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This case has been one fraught with acrimony and controversy. Many legal points have been raised, some of which I have understood, others have completely bewildered me. But all the points raised centred around one subject: Whether there was malice when we published that NKF article.
Let me deal with this point. It is clear as daylight that the plaintiffs sued not because their reputations were tarnished but that it was a way to stop our campaigning over the issue during the elections.
Instead of letting the public decide, they have dragged the courts in and insisted that the courts adjudicate in a matter where it should not. In the process, they put the courts in an untenable and unenviable position. This is a tragedy that history will not kindly look upon.
But a court case is what we have and court cases are about seeking the truth and allowing that truth to surface.
As I pointed out, the question centres around whether there was malice on our part.
I cannot deny that I get angry and even bitter with Mr Lee Kuan Yew over the things that he has said and done to me and others. But through the years, I have seen the bigger picture and developed a sense of calm and equanimity that comes with knowing my role in society.
And because I feel at ease, I don’t hate Mr Lee Kuan Yew and Mr Lee Hsien Loong. I don’t wish them ill in anyway despite all that they have done and continue to do to me and my family.
I harbour no hatred towards Mr Lee Kuan Yew and Mr Lee Hsien Loong, much less any malice.
To hate my opponents would drag me down to their level of rancour and deceit which has no place in what we’re trying to achieve for Singapore. I find it too draining and distracting to harbour those emotions.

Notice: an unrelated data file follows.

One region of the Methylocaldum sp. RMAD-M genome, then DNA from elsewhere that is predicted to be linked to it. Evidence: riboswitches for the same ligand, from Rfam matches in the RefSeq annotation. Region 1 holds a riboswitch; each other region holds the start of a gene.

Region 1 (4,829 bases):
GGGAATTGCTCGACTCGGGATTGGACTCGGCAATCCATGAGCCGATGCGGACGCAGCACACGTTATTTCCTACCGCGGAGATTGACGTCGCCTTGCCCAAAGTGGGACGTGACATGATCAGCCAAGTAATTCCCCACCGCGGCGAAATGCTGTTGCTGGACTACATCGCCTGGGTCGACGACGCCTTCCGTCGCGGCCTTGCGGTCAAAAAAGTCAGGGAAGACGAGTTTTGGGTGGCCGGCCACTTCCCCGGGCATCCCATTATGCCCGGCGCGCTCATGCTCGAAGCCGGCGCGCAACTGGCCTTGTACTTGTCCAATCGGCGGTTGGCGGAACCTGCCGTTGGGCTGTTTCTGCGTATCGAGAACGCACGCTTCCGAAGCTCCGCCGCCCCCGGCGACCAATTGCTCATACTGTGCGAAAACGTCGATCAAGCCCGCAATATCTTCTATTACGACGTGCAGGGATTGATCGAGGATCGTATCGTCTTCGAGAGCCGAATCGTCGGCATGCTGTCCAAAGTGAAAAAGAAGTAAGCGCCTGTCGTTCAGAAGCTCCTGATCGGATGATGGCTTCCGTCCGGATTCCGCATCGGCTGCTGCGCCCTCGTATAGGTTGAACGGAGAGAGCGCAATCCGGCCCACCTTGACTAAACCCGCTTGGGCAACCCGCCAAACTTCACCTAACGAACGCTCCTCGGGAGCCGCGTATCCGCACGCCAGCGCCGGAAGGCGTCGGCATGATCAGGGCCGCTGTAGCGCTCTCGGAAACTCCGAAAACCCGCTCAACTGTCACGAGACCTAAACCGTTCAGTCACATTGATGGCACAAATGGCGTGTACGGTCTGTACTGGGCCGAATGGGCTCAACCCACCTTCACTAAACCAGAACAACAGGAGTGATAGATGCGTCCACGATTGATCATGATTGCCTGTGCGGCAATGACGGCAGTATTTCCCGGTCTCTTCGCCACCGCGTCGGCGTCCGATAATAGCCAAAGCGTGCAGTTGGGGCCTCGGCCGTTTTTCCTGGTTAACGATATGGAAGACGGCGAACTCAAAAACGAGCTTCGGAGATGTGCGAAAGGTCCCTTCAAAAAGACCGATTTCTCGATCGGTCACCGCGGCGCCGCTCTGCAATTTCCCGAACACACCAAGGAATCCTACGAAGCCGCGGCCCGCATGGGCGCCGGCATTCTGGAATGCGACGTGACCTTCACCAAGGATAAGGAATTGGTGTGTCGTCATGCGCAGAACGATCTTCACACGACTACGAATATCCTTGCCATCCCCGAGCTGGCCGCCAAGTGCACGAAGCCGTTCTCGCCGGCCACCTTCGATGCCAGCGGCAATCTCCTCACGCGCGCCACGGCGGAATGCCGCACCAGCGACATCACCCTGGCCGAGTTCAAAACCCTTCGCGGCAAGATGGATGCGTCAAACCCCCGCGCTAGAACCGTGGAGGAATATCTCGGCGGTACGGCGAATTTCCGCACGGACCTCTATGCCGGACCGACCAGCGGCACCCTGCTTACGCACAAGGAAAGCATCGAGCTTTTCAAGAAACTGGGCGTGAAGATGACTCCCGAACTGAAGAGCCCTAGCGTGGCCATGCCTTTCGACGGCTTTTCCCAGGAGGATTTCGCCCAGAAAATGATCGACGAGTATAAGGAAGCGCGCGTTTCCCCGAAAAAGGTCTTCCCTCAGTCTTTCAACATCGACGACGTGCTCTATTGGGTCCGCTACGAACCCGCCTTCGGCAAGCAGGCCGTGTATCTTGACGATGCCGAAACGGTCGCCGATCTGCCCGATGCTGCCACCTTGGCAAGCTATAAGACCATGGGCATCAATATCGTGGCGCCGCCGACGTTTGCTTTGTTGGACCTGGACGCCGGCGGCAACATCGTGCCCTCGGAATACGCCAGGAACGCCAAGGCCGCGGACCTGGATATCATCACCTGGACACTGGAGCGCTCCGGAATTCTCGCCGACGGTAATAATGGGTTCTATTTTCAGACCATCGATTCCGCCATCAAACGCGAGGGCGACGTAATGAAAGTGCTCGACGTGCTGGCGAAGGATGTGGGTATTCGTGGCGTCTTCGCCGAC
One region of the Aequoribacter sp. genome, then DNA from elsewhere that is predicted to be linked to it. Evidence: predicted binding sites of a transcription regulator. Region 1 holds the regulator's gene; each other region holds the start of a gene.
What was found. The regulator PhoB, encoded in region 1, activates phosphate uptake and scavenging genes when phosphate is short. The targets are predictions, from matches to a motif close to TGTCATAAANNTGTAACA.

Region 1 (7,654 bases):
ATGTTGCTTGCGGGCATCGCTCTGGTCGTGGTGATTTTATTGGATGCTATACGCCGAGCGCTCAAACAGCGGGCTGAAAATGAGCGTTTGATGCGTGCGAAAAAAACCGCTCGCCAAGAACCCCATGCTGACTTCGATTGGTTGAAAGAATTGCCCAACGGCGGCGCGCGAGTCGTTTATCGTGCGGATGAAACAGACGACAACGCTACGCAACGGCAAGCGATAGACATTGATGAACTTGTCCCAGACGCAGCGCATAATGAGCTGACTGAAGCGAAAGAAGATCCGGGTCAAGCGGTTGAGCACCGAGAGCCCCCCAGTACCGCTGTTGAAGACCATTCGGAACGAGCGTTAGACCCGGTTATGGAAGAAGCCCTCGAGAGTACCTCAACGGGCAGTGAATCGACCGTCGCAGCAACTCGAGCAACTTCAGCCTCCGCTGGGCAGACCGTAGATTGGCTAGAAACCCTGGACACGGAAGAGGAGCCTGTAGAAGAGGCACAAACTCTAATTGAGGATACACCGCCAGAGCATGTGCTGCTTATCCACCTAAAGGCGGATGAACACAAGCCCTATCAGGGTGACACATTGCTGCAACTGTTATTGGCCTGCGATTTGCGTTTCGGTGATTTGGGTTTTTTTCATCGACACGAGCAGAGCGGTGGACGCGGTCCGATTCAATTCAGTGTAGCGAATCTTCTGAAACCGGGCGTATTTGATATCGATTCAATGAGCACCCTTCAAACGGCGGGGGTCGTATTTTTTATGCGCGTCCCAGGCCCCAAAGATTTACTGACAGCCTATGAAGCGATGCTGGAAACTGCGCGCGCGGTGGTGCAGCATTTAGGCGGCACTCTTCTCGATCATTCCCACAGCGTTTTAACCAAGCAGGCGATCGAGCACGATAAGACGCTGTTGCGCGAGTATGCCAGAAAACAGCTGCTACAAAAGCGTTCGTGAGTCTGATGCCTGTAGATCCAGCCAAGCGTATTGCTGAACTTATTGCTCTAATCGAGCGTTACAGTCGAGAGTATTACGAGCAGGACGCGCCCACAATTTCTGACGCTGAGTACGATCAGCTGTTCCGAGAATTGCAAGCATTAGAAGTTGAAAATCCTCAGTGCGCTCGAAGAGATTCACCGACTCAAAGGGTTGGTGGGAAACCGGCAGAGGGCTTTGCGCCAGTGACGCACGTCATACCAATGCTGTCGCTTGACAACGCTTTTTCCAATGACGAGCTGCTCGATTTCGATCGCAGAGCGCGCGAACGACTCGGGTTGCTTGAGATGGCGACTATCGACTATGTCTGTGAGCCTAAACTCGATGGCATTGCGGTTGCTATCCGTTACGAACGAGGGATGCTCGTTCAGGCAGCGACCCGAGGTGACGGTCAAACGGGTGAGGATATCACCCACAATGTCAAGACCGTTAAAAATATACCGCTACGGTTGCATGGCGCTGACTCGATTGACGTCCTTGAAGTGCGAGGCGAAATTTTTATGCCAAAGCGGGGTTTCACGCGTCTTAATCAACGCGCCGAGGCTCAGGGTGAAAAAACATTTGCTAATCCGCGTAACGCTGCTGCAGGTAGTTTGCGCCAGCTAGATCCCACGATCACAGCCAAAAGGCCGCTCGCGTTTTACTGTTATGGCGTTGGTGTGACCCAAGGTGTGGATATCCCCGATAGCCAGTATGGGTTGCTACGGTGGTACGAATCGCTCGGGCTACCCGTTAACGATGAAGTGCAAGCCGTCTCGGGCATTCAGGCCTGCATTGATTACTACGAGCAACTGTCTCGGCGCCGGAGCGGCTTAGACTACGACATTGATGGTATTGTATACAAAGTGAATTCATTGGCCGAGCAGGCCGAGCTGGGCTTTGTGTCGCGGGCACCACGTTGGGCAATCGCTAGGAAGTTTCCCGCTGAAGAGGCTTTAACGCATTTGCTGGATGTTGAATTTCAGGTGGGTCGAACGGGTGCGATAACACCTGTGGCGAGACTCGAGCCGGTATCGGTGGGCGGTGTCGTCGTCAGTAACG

My Christian faith guides me and it is a faith that compels me to fght for justice and to treat my fellow men and women with compassion.
Mr Lee tempts and taunts me to get out of bankruptcy and get back into the stream of political life that he sits as lord and master. Believe me, in such an environment it is a temptation that can be overpowering.
What I said to Mr Lee Kuan Yew during the cross-examination is exactly where I stand. I feel sorry for him but I don’t hate him.
But I also told him that ultimately it isn’t about him. Neither is it about his son, and it most certainly is not about me. It is about this country and the people who live in it.
It is about what is just. It is about compassion and how we treat our fellow men. It is about freedom and human dignity.
A society stripped bare of these virtues is a society unable to embrace humanity. A society without humanity is a thought too frightening to entertain.
Mr Lee Kuan Yew kept on repeating how he built up this country and how much he has stored in the reserves. That is the tragedy of the man. For all his intelligence, he does not possess the wisdom of life.
Because unlike reputation, character cannot be bought. A true statesmen will not need to fight for his reputation, for that will shine through even after he takes his final bow and leaves the stage of life. His name will linger on and be writ large fondly in the hearts of many for generations to come.
Many lies have been spread about truly great leaders. And yet these lies have never been able to snuff out the greatness in these individuals. On the contrary, their legacies grow in size and intensity.
Mr Lee Kuan Yew fights all his demons within himself to try to shore up his reputation. In the process, however, he destroys the very legacy that he so desperately desires to establish.